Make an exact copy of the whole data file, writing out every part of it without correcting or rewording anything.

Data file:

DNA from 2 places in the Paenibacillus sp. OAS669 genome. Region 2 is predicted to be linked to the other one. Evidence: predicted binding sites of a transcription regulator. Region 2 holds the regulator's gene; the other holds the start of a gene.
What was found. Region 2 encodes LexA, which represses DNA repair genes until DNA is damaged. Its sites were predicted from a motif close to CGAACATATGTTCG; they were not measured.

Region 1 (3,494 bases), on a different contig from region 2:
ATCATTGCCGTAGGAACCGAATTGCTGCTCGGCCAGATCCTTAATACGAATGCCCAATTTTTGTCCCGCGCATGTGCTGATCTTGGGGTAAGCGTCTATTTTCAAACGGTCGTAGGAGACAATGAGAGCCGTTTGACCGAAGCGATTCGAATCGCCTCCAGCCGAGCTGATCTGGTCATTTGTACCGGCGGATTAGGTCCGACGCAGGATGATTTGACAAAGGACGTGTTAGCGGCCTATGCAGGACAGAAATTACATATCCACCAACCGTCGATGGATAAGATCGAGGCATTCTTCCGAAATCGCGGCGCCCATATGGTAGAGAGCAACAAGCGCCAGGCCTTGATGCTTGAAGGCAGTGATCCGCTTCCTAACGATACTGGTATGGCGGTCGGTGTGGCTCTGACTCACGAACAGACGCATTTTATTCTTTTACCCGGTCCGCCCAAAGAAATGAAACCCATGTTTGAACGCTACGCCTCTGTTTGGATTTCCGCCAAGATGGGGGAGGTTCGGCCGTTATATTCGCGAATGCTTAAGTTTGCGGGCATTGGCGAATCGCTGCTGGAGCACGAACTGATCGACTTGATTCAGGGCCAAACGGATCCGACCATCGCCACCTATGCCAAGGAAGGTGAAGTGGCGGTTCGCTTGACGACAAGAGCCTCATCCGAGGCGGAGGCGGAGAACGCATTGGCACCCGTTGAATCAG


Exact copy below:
DNA from 2 places in the Paenibacillus sp. OAS669 genome. Region 2 is predicted to be linked to the other one. Evidence: predicted binding sites of a transcription regulator. Region 2 holds the regulator's gene; the other holds the start of a gene.
What was found. Region 2 encodes LexA, which represses DNA repair genes until DNA is damaged. Its sites were predicted from a motif close to CGAACATATGTTCG; they were not measured.

Region 1 (3,494 bases), on a different contig from region 2:
ATCATTGCCGTAGGAACCGAATTGCTGCTCGGCCAGATCCTTAATACGAATGCCCAATTTTTGTCCCGCGCATGTGCTGATCTTGGGGTAAGCGTCTATTTTCAAACGGTCGTAGGAGACAATGAGAGCCGTTTGACCGAAGCGATTCGAATCGCCTCCAGCCGAGCTGATCTGGTCATTTGTACCGGCGGATTAGGTCCGACGCAGGATGATTTGACAAAGGACGTGTTAGCGGCCTATGCAGGACAGAAATTACATATCCACCAACCGTCGATGGATAAGATCGAGGCATTCTTCCGAAATCGCGGCGCCCATATGGTAGAGAGCAACAAGCGCCAGGCCTTGATGCTTGAAGGCAGTGATCCGCTTCCTAACGATACTGGTATGGCGGTCGGTGTGGCTCTGACTCACGAACAGACGCATTTTATTCTTTTACCCGGTCCGCCCAAAGAAATGAAACCCATGTTTGAACGCTACGCCTCTGTTTGGATTTCCGCCAAGATGGGGGAGGTTCGGCCGTTATATTCGCGAATGCTTAAGTTTGCGGGCATTGGCGAATCGCTGCTGGAGCACGAACTGATCGACTTGATTCAGGGCCAAACGGATCCGACCATCGCCACCTATGCCAAGGAAGGTGAAGTGGCGGTTCGCTTGACGACAAGAGCCTCATCCGAGGCGGAGGCGGAGAACGCATTGGCACCCGTTGAATCAG